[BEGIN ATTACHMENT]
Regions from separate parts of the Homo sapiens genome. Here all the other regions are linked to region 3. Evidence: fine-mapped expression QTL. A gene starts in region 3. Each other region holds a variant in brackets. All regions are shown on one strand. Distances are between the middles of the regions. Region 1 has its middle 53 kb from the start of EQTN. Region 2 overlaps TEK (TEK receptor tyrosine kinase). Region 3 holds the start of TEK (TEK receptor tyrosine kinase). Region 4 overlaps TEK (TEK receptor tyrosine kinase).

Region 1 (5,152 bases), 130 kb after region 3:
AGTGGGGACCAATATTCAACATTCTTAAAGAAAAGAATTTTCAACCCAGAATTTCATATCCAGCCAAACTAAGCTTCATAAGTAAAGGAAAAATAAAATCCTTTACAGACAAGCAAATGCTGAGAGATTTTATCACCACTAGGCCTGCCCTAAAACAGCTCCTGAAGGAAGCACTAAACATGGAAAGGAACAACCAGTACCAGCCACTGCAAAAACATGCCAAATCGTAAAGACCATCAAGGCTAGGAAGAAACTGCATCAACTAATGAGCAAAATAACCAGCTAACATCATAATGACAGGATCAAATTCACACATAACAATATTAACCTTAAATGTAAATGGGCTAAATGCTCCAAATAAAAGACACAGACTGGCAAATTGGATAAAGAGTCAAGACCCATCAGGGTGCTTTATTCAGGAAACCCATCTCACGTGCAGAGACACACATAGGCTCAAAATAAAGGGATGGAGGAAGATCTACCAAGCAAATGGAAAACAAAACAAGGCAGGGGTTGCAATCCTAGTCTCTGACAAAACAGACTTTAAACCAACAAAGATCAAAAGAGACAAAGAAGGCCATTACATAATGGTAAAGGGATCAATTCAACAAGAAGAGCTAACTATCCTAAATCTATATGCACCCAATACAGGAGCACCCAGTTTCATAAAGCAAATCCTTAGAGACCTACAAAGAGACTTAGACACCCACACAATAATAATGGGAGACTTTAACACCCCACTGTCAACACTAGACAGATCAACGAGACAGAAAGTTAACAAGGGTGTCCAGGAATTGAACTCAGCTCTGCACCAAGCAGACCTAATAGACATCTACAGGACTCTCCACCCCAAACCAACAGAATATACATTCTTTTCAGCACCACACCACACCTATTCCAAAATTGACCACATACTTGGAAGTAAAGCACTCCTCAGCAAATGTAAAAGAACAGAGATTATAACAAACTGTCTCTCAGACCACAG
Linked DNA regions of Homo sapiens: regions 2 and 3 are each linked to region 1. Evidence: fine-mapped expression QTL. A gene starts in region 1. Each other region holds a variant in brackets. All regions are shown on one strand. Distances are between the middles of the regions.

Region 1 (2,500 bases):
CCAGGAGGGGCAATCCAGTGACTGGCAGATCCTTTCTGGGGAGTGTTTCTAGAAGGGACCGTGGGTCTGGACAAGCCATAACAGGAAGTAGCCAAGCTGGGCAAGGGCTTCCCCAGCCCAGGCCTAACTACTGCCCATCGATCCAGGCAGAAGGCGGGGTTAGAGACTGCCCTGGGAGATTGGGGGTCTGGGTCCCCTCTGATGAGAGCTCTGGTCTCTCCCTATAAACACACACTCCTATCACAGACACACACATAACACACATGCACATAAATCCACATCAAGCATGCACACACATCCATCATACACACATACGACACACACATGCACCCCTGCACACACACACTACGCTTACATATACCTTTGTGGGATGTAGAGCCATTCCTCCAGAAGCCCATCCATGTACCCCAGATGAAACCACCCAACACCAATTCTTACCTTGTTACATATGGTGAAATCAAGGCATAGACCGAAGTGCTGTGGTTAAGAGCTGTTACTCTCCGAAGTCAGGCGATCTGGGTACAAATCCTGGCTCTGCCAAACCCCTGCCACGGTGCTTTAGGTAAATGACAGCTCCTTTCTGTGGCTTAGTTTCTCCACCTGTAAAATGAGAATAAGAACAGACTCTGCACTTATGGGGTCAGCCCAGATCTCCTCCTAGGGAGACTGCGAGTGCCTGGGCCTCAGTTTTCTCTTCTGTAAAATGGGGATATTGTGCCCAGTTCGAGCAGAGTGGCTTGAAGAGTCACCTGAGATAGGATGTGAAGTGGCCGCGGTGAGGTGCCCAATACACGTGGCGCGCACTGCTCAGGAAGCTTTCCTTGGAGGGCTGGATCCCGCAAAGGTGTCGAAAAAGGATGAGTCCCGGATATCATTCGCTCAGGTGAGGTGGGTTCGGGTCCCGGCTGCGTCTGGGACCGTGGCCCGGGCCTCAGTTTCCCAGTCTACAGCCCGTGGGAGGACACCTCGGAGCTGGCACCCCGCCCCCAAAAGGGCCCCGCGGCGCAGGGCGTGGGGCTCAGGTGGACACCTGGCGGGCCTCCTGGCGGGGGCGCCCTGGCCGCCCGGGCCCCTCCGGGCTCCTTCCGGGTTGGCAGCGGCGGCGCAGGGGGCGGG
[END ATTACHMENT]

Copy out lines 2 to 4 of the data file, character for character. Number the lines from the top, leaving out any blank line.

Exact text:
Region 1 (5,152 bases), 130 kb after region 3:
AGTGGGGACCAATATTCAACATTCTTAAAGAAAAGAATTTTCAACCCAGAATTTCATATCCAGCCAAACTAAGCTTCATAAGTAAAGGAAAAATAAAATCCTTTACAGACAAGCAAATGCTGAGAGATTTTATCACCACTAGGCCTGCCCTAAAACAGCTCCTGAAGGAAGCACTAAACATGGAAAGGAACAACCAGTACCAGCCACTGCAAAAACATGCCAAATCGTAAAGACCATCAAGGCTAGGAAGAAACTGCATCAACTAATGAGCAAAATAACCAGCTAACATCATAATGACAGGATCAAATTCACACATAACAATATTAACCTTAAATGTAAATGGGCTAAATGCTCCAAATAAAAGACACAGACTGGCAAATTGGATAAAGAGTCAAGACCCATCAGGGTGCTTTATTCAGGAAACCCATCTCACGTGCAGAGACACACATAGGCTCAAAATAAAGGGATGGAGGAAGATCTACCAAGCAAATGGAAAACAAAACAAGGCAGGGGTTGCAATCCTAGTCTCTGACAAAACAGACTTTAAACCAACAAAGATCAAAAGAGACAAAGAAGGCCATTACATAATGGTAAAGGGATCAATTCAACAAGAAGAGCTAACTATCCTAAATCTATATGCACCCAATACAGGAGCACCCAGTTTCATAAAGCAAATCCTTAGAGACCTACAAAGAGACTTAGACACCCACACAATAATAATGGGAGACTTTAACACCCCACTGTCAACACTAGACAGATCAACGAGACAGAAAGTTAACAAGGGTGTCCAGGAATTGAACTCAGCTCTGCACCAAGCAGACCTAATAGACATCTACAGGACTCTCCACCCCAAACCAACAGAATATACATTCTTTTCAGCACCACACCACACCTATTCCAAAATTGACCACATACTTGGAAGTAAAGCACTCCTCAGCAAATGTAAAAGAACAGAGATTATAACAAACTGTCTCTCAGACCACAG
Linked DNA regions of Homo sapiens: regions 2 and 3 are each linked to region 1. Evidence: fine-mapped expression QTL. A gene starts in region 1. Each other region holds a variant in brackets. All regions are shown on one strand. Distances are between the middles of the regions.